Small Business Guide: Planning Your Path Back from COVID-19
Part 1: Restarting Your Business
This is the first of a two-part series on priority steps for small and medium-sized businesses to successfully emerge from COVID-19 shutdowns. Part 2 addresses “Returning to Profitability.”
While ramping back up from COVID-19 will certainly look different for each business, we have identified several common vulnerabilities smaller businesses will be facing, as well as how to address them. Identifying these vulnerabilities will improve the speed and effectiveness in which you achieve financial strength and stability.
Whether you are looking at exit plans, growth plans or something in between, there are three common “pain points” businesses will want to address:
- What is my financial outlook?
- How will I know when things are getting better?
- How will I manage my labor?
To identify and rectify these pain points, you will need to:
Take a Realistic Look at Your Current Financial Health
What: Conduct financial stress testing to identify critical financial vulnerabilities to ensure you are prioritizing valuable, limited human and financial resources on what is most critical to delivering financial health and goals.
How: Identify a range of economic scenarios off of your current state (baseline) and the impact of these scenarios on your P&L, Balance Sheet and Cash Flows to determine where and to what degree you are most vulnerable. This will set expectations for best- and worst-case scenarios.
Why: We are entering an unprecedented period of both uncertainty and volatility. Assessing your new baseline and understanding the impact of potential barriers to volume, costs, and price will help you quickly prioritize the requirements needed to stabilize your current financial situation and actions required to pave the way for growth.
Revisit Your Data and Metrics Needs
Did you have a realistic understanding of your business performance prior to COVID-19 impacts? Are you able to gauge how performance has changed since?
What: It is more critical than ever to establish which data and metrics will provide the best insight into performance and forecasts, in addition to the frequency in which they are monitored. A defined metrics plan will provide visibility into:
- Where the business has been
- Where it is heading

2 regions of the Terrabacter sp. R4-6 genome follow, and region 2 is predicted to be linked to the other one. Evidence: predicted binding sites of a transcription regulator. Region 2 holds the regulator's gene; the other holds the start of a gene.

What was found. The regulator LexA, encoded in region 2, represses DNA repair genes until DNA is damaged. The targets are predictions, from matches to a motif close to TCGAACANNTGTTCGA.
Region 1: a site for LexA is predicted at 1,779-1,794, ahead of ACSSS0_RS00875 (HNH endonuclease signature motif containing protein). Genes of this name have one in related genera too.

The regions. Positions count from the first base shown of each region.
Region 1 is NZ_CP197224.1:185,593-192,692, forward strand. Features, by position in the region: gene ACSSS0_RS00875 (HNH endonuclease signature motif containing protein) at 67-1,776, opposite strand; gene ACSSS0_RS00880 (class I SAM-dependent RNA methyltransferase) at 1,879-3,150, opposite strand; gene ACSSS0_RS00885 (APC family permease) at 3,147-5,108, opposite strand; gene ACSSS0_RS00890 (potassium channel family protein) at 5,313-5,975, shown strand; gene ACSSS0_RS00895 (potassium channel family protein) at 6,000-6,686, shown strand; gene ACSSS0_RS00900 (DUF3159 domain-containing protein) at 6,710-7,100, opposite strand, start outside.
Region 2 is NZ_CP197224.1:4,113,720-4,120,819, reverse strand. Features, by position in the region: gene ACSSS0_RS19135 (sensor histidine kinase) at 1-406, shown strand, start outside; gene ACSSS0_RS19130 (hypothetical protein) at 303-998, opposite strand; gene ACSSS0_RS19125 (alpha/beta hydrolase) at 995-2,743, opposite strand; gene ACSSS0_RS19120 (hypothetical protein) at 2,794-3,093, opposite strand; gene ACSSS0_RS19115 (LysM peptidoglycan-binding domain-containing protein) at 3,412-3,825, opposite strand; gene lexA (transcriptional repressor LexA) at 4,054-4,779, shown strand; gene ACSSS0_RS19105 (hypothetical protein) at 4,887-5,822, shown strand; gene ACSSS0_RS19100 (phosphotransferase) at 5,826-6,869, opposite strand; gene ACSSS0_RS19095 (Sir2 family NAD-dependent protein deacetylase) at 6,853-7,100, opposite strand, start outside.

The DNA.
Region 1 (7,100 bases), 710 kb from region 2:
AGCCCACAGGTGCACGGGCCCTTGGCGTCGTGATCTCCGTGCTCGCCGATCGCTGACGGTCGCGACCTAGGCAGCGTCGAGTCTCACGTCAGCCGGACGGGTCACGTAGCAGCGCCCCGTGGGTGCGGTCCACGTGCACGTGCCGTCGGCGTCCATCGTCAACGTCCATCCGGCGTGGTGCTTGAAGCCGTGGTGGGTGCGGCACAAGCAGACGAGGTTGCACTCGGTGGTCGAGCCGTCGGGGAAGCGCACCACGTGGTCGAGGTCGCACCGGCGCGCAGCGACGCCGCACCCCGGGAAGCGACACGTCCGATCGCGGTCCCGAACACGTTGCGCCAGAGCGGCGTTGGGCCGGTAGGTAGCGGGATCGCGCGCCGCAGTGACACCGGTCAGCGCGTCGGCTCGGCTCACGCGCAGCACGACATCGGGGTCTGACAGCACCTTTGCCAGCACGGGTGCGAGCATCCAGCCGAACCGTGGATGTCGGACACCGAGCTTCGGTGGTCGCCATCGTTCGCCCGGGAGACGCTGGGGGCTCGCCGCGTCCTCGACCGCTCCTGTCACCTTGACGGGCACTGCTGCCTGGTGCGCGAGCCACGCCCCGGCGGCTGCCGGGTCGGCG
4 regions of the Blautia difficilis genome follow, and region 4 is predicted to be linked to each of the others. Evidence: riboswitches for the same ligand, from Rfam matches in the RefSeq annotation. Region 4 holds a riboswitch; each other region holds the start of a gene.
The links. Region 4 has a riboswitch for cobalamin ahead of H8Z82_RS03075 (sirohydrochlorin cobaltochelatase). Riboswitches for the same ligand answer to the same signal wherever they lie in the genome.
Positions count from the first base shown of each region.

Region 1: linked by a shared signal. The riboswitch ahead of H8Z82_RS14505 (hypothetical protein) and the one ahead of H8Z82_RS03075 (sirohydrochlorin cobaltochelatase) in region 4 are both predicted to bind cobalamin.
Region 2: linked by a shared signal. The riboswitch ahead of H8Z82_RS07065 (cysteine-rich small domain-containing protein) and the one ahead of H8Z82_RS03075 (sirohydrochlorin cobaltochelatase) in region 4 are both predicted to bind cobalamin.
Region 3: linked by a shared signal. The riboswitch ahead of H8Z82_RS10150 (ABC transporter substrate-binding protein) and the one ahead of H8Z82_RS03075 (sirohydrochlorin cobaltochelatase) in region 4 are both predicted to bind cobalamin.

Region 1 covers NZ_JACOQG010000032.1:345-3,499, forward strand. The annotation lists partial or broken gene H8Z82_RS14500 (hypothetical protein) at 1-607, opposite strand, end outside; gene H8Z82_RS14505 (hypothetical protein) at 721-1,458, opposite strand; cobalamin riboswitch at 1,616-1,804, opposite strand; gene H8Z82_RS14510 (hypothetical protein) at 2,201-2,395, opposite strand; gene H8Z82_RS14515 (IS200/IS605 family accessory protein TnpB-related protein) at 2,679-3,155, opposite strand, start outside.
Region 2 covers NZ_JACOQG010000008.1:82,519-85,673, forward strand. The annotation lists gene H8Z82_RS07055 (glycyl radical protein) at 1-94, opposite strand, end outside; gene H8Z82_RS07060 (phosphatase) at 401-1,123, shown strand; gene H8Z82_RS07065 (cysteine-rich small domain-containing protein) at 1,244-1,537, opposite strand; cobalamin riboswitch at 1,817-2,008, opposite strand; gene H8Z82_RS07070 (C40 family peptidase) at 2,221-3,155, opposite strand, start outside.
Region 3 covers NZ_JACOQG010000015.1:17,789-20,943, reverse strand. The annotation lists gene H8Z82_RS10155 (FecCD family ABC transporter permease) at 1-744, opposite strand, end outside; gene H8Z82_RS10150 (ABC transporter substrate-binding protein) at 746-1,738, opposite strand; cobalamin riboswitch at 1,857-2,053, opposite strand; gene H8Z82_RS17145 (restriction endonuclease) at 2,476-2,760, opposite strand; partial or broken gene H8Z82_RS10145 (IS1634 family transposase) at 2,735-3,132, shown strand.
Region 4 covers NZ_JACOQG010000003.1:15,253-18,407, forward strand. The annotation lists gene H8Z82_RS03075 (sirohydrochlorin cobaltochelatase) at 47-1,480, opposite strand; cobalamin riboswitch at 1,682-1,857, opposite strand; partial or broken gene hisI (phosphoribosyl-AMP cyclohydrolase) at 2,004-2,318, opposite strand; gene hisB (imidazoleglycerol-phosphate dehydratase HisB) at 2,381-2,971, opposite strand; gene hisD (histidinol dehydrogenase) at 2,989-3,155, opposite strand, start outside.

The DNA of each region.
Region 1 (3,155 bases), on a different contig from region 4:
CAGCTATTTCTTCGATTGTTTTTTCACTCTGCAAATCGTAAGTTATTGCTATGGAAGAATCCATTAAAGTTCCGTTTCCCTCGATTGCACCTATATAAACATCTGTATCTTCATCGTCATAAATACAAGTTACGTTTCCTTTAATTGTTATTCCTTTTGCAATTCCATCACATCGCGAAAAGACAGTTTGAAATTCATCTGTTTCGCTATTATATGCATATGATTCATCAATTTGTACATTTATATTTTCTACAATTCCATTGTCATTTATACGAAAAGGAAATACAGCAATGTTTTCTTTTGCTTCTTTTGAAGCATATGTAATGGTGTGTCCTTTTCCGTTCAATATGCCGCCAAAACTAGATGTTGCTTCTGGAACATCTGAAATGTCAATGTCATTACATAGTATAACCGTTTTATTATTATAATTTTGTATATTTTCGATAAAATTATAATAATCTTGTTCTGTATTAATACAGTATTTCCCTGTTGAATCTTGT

- Whether something is going wrong or right
- Whether or not the business is on track to meet targets
How: Determine your critical key performance indicators (KPIs) and the data required to track them. It is important that those tracking KPIs understand the expected outcome of these metrics, as well as how they can be influenced and affected.
There is no shortage of software applications to help automate your business performance tracking. Start by finding one that helps you best visualize and “dashboard” the most important aspects of your business (e.g., tracking cash flow) in addition to supporting different data sources.
Why: It is not unusual for companies to set a metric and discover that, on an individual or combined basis, their processes, tools, or person running it cannot generate the data they need. This only reinforces the need to put rigor into establishing the right KPIs and metrics up front. While this could mean some investment is required, be clear as to how much the business will benefit from using the specified metric before spending money.
Update Your Workforce Plan
What: Given the likelihood that we will not experience “business as usual,” take the time now to determine what workforce practices should continue post-crisis (e.g., new policies for working and gathering remotely). Work with your team to conduct a skills inventory of your workforce’s current capabilities, as well as the skill gaps that need to be filled to put you in the optimal position to reach your goals.
How: To effectively update your workforce plan, you will need to work to identify which areas of your business you need to focus on by answering the following questions:
- What skills sets will I need more and less of moving forward?
- Which skill sets are critical for my core employee base, and what capabilities or functions can be provided by an external resource?
- How can alternative workers add flexible capacity to the organization? Consider hybrid/flexible/fractional or temporary solutions.
- Are there benefits of upskilling your current employee base as a solution to skill gaps?
- What infrastructure will be required to support these changes (e.g., if more work will be done remotely, what are the HR/IT/Legal/security implications)?
- Am I effectively communicating changes in expectations?
Last but not least, it is import to ask yourself how to best address the employees’ well-being:
- Are they confident about their own safety?
- Do they understand the connection to what will likely be new business performance metrics and their individual performance level expectations?
- What messages and commitments can the organization make regarding compensation, job security, performance management, and promotions in the next few years?
Why: In a crisis, it is easy to focus only on the immediate and short-term situation but planning now can help accelerate recovery and enable your business to emerge stronger after the crisis passes.
Navigating uncharted waters is a step by step process since there is not a clear way out of the COVID-19 crisis. However, establishing a new baseline and understanding what is needed to stabilize your current financial situation, implementing the right KPIs and using them to track business performance, and reevaluating the way you manage your workforce will help you rectify some of your major pain points and achieve financial strength and stability.
By Jim Alessandro, Senior Consultant
RVR is helping numerous clients through the COVID-19 crisis. Please contact us if you are interested in discussing further.